Thank you to Igor Yatsevich for submitting news about an open source Mini-Whip and Upconverter design that he's created and released for free on GitHub. An upconverter converts HF frequencies into VHF frequencies so that they can be received by RTL-SDRs in their quadrature mode, and a Mini-Whip is a small active antenna for receiving HF signals.

The designs include the PCB Gerber files for manufacturing, the components list and assembly and usage guides. Also both through-hole and SMD designs are provided.

The Mini-Whip design has a frequency range of 10 kHz - 30 MHz and to power it you'll need a 5 - 13V bias tee. You will need to install it up high and preferably away from the house as Mini-Whips are quite susceptible to local noise pickup. Another very important point is that Mini-Whips need to have a good ground connection. The upconverter is based on the ADE-1 mixer, and uses a 125 MHz local oscillator.

Igor's documentation on the project is excellent, and is a good read for getting more information about upconverters and Mini-Whips. He has noted that he is sending us some samples of units that he's built, so when we receive them we'll post again with test results. It looks as if he's put a lot of research into these designs so we're looking forward to seeing how well they work.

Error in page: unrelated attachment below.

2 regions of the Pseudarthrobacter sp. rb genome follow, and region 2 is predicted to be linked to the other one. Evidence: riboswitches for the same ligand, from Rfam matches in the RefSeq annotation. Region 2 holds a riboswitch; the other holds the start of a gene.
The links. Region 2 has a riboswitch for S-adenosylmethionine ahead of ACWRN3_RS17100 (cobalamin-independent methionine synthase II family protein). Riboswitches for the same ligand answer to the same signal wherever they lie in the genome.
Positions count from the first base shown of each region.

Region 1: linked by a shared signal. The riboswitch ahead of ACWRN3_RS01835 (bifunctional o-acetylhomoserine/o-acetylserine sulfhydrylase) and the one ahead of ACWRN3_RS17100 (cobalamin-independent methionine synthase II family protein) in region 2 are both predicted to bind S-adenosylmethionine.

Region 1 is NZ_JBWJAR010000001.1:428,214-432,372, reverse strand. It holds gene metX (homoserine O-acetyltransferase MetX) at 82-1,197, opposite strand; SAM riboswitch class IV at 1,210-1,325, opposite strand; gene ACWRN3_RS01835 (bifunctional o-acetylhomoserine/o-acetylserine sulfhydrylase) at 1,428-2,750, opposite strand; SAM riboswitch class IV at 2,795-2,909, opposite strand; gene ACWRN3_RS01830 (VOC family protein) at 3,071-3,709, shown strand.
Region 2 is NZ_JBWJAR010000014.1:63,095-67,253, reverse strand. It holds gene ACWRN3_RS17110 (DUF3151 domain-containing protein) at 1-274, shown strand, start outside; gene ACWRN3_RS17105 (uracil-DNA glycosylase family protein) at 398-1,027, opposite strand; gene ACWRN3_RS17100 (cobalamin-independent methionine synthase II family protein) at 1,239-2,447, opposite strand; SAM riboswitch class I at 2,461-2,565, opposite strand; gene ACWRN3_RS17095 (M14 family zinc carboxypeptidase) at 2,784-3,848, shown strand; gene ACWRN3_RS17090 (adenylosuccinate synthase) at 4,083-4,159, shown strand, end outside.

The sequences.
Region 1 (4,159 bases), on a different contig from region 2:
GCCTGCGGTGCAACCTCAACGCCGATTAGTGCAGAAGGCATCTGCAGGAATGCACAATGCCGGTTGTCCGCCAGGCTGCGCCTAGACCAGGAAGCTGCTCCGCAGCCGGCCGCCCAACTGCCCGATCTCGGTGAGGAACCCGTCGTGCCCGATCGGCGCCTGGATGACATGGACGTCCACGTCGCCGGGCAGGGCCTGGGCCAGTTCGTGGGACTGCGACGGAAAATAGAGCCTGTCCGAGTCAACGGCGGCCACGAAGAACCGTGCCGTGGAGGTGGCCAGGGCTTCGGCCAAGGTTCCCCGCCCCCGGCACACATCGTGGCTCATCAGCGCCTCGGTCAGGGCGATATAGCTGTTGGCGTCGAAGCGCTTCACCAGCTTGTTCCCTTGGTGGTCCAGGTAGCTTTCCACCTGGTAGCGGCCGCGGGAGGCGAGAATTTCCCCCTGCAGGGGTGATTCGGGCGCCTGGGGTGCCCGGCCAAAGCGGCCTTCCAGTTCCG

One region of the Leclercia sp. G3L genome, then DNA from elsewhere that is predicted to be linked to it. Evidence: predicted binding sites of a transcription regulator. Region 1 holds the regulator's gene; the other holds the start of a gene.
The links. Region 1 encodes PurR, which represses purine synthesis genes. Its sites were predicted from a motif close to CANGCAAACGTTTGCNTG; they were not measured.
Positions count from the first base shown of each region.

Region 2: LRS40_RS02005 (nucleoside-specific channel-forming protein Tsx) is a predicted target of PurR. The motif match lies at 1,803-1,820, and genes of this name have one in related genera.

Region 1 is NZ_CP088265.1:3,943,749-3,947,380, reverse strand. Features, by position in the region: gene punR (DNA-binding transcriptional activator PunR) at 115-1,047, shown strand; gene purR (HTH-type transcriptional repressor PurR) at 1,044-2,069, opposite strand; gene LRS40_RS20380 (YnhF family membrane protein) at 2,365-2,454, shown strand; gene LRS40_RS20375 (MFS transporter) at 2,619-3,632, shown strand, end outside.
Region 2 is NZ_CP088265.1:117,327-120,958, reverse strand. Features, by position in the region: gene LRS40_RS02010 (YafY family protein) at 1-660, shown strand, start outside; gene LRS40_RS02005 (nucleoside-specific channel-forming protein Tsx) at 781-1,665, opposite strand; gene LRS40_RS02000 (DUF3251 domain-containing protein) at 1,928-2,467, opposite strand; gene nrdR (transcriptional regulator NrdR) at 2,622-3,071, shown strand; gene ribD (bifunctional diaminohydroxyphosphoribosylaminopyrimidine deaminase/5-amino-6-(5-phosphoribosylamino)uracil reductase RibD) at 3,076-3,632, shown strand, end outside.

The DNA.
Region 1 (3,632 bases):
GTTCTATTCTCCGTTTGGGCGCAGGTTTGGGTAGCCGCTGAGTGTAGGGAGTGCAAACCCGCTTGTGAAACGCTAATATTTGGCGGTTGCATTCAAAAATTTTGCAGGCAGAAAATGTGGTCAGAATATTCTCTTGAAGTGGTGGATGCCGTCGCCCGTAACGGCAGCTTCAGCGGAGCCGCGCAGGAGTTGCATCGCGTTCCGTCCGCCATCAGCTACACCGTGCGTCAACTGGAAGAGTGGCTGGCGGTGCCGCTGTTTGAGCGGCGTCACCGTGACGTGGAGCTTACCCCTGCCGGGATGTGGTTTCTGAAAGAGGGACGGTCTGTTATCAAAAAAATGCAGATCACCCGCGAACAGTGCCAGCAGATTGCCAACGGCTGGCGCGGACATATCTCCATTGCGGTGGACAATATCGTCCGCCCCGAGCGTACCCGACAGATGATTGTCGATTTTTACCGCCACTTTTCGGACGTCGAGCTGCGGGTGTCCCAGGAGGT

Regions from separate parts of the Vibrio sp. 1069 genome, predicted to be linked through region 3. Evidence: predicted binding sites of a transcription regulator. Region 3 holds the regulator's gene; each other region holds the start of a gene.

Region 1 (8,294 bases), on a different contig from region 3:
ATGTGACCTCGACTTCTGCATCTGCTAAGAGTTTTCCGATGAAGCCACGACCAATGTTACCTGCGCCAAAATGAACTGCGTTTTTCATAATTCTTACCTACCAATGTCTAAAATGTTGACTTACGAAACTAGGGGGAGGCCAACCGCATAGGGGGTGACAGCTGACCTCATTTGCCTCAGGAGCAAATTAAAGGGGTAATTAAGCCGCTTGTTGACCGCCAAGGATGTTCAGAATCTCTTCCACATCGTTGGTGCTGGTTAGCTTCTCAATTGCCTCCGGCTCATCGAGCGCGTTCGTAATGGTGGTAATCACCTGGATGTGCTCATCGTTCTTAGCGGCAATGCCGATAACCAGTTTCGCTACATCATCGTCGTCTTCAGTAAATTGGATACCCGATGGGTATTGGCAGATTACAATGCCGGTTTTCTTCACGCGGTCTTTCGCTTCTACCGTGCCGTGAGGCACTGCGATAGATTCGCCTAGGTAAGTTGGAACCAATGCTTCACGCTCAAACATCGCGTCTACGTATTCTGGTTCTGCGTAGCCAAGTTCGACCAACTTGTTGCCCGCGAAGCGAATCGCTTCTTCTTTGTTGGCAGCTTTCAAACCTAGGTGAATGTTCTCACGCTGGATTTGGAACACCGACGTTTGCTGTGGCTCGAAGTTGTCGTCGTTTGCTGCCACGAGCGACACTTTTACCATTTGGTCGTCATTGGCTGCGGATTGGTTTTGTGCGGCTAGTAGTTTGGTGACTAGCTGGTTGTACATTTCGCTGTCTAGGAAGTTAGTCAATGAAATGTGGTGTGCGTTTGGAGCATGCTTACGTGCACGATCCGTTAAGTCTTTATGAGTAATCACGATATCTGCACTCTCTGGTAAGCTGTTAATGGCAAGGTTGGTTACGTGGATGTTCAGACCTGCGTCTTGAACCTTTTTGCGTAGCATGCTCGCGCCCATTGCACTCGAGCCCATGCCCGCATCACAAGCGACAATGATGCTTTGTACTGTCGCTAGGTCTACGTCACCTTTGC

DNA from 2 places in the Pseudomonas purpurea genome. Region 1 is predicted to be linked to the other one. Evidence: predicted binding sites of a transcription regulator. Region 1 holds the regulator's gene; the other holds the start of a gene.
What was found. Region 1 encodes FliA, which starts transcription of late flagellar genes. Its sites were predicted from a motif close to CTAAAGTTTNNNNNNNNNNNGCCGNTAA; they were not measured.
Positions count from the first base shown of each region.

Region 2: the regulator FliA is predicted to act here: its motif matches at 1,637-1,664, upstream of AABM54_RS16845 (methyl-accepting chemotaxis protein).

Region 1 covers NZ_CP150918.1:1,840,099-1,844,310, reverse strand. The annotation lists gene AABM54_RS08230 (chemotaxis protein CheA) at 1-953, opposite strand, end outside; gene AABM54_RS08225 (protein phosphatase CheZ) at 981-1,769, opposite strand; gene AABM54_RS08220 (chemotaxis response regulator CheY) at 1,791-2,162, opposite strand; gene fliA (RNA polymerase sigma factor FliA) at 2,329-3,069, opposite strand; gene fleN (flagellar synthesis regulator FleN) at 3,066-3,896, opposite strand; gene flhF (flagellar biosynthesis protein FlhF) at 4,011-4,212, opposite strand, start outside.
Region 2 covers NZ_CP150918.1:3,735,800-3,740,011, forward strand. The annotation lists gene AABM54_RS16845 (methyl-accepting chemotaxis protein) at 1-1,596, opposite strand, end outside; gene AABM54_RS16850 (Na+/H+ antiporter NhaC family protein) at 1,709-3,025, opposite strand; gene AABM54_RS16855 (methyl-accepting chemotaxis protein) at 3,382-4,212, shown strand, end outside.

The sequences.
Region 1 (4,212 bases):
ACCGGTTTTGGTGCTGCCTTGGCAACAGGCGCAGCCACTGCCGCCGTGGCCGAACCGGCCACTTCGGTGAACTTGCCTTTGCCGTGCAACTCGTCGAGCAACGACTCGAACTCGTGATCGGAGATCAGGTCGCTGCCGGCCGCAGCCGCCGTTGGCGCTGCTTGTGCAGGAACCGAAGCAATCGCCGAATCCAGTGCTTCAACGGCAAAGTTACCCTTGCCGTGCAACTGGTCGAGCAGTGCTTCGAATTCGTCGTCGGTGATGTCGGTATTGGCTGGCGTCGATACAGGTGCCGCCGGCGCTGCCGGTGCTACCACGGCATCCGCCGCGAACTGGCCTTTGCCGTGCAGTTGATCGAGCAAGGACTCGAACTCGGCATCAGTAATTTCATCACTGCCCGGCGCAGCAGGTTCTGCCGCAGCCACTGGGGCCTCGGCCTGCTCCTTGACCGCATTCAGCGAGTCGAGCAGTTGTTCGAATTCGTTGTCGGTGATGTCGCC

Diagram on how to ground a miniwhip connected to a metal mast.
Diagram from Igor's documentation about how to properly ground a Mini-Whip connected to a metal mast.

Another GUI for Outernet’s Wideband Signal Generator moRFeus

Thanks to Ohan Smit for submitting news of his newly released GUI for Outernet's moRFeus wideband signal generator. Ohan's GUI works in both Linux and Windows. The Windows release can be downloaded from the GitHub Releases page. With the GUI you can change the mode between Mixer/Generator, generate noise, run a sweep, turn the bias tee on/off and generate a CW message.

A few days ago we also posted about about a moRFeus GUI by "Lama Bleu" which has similar functions. Although it only appears to run in Linux, Lama Bleu's GUI can interface directly with GQRX.

moRFeus is still currently on sale at CrowdSupply for $149 for the next 19 hours from the time of this post. The price is expected to rise after.

moRFeus GUI Generating a Sweep
moRFeus GUI Generating a Sweep